For me, being in the right place at the right mental time was when I did the ‘7 habits of highly effective people’ course. It was through work and I have to confess that I am usually skeptical of wanky management courses. Books like ‘Who moved my cheese’ make me roll my eyes so hard that my head almost falls off. Plus at that point, I already considered myself a highly effective person so I felt like I could run the course, not participate in it. And the accompanying book by Stephen Covey bored me to tears.

But the delivery of the course was fantastic because we had a trainer who gave us a lot of freedom and time to reflect. And over the three days I did this course, my perspective on a lot of things in life changed.

I guess everyone takes different things away from courses like this. At the time I did it, I was feeling stretched. I was always busy and therefore always tired.  For me, what really resonated was that I wasn’t spending my time doing the things I wanted to do with the people that I love.

We literally had to make a list of all the people in our world and we ordered them from the person that’s the most important to us, right down to the person that’s the least important. Which was really hard to do. At the time if felt like I was picking my second, third and fourth best friends, primary school style. As soon as I finished the course, I quickly alphabetised the list in case anyone ever found it and felt hurt.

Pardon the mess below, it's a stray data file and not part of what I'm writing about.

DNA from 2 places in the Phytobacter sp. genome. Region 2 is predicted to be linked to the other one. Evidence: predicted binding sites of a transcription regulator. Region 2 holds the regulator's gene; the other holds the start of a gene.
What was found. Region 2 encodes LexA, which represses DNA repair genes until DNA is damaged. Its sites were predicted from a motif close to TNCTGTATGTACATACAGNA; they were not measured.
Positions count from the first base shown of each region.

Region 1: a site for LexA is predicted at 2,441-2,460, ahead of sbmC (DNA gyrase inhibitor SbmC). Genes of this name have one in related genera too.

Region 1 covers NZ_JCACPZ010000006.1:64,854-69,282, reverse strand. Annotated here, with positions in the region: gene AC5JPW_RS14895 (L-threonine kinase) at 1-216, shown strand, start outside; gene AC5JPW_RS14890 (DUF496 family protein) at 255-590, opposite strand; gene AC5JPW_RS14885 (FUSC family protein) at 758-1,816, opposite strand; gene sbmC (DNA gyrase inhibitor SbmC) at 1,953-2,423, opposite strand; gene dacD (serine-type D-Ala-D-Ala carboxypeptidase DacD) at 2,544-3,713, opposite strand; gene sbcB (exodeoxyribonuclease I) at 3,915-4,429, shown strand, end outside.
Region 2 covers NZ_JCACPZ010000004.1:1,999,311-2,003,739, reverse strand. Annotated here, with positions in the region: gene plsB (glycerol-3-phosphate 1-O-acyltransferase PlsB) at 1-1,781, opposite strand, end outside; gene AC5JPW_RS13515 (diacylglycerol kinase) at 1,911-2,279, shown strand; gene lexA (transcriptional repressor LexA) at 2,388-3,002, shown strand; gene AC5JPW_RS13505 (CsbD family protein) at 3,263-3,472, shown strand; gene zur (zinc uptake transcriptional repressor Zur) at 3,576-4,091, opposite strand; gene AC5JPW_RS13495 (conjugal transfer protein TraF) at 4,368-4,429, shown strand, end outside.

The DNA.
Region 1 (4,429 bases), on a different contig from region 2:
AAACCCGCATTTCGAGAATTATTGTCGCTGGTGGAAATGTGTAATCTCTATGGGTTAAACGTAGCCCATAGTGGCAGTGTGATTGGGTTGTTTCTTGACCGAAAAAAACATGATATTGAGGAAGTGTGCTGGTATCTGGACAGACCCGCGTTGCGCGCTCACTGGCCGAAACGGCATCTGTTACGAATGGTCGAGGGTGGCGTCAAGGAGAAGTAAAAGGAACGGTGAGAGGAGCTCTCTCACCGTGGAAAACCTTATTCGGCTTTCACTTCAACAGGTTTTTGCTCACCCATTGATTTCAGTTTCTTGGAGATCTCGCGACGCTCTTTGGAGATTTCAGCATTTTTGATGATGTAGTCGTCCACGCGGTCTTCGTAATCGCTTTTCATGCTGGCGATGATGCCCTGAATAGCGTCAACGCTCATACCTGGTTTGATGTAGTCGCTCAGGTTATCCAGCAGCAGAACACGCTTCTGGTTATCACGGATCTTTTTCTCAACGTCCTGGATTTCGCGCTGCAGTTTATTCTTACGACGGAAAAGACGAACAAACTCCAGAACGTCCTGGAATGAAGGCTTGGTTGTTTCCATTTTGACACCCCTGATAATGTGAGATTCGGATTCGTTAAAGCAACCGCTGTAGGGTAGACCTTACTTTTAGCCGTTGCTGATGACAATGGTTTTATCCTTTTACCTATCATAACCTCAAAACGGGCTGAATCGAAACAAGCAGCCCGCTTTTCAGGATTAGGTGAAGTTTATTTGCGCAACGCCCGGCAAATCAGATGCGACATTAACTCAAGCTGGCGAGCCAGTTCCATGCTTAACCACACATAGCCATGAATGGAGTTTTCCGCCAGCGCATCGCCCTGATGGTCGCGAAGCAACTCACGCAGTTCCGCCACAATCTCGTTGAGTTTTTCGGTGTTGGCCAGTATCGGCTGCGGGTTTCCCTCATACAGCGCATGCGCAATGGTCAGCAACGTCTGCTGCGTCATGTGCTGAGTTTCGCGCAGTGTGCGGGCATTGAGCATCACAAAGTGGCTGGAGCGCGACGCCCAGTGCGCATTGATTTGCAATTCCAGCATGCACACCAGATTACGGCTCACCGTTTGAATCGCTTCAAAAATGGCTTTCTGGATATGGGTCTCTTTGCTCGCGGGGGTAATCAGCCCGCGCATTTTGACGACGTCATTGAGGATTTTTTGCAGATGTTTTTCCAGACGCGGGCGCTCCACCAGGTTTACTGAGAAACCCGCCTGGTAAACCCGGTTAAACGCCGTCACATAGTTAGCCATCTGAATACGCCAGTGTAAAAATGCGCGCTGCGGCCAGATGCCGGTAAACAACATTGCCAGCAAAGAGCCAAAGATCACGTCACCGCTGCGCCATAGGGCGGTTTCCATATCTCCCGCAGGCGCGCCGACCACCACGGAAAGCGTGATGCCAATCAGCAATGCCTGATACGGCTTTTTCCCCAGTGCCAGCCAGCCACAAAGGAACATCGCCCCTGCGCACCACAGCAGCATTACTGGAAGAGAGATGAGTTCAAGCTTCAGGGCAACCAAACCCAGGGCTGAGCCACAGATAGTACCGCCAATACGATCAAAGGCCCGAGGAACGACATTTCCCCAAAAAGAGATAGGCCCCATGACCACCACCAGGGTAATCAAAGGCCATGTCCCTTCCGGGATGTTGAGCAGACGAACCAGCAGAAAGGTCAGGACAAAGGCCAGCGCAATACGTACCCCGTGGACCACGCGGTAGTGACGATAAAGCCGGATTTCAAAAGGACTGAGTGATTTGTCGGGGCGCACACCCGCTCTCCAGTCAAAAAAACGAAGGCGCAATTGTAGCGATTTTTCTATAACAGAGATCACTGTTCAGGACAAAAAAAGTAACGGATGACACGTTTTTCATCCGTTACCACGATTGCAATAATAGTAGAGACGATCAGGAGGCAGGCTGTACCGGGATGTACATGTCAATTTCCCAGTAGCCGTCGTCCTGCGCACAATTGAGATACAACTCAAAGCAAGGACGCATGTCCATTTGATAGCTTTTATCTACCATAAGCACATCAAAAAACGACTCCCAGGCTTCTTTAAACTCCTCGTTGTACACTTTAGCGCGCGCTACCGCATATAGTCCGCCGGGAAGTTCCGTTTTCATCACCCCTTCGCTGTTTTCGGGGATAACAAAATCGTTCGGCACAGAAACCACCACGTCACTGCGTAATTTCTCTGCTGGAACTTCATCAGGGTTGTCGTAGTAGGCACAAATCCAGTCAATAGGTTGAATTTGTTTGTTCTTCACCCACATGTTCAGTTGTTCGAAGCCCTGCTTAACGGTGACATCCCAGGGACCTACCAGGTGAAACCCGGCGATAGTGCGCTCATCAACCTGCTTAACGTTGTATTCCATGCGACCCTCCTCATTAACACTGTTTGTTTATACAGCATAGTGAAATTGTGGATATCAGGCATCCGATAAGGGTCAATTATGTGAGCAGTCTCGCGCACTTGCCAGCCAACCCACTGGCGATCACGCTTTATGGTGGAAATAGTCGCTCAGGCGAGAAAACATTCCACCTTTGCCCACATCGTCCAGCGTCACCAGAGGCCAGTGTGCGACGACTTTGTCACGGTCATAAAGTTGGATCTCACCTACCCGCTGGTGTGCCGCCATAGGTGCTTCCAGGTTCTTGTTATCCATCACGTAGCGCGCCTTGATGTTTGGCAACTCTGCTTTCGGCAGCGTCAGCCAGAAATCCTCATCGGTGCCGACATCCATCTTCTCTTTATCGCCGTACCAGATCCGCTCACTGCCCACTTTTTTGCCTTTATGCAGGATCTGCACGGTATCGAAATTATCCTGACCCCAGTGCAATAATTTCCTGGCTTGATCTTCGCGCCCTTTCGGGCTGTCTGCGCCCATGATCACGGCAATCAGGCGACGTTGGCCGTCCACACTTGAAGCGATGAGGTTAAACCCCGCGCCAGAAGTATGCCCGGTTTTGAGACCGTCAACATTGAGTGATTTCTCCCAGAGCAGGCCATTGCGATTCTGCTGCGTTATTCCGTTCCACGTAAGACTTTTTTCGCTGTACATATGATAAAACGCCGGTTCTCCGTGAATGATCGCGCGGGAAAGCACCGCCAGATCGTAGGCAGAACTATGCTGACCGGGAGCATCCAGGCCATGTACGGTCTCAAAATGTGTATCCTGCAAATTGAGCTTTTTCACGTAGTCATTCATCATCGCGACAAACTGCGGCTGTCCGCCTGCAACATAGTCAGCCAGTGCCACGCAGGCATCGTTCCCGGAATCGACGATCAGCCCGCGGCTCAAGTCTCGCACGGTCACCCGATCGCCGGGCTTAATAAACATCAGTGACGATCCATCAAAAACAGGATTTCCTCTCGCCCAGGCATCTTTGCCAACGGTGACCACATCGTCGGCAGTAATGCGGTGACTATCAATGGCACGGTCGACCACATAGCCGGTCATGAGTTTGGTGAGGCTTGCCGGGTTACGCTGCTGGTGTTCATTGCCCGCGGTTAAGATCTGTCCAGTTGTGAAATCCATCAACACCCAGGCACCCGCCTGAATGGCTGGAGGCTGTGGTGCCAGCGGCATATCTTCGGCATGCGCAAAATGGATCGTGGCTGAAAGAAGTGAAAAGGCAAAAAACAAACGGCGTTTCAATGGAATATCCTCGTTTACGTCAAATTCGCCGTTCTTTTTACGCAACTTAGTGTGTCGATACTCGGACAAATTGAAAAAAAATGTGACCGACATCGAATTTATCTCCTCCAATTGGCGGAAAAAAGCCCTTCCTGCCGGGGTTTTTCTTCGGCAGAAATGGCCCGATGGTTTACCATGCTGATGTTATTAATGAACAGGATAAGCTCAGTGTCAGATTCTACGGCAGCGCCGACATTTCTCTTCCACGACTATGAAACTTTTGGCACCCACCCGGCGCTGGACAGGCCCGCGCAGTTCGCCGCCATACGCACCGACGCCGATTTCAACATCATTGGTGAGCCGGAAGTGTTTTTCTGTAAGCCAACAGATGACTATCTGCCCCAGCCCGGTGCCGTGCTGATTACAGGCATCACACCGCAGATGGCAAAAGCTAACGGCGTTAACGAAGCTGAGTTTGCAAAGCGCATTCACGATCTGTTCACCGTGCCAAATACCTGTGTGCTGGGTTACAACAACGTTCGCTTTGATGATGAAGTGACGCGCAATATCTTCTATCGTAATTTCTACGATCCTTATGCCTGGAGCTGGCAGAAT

But what I realised was that I was trying to pack too many people into my life and as a result, I wasn’t really spending quality time with anyone. I would also always take on the responsibility for organising social events. My calendar was so full, that I was barely enjoying myself. I would spend almost every catch up with friends trying to work out how I’d have energy for everything else I had planned in the following few days.

And when I talked to the trainer about that, she just looked at me and asked ‘Why do you take all that on and do things that you don’t want to do?’ Very good question. Why indeed.

I did it because I would get major cases of social guilt. The kind that in my head would sound like this: ‘Oh goodness, I haven’t seen X for a few weeks, I better organise something, oh and, Y said that we should all go and do this, so I better organise that too’. And ‘I don’t really want to go to this get together but I’ll feel bad if I don’t’.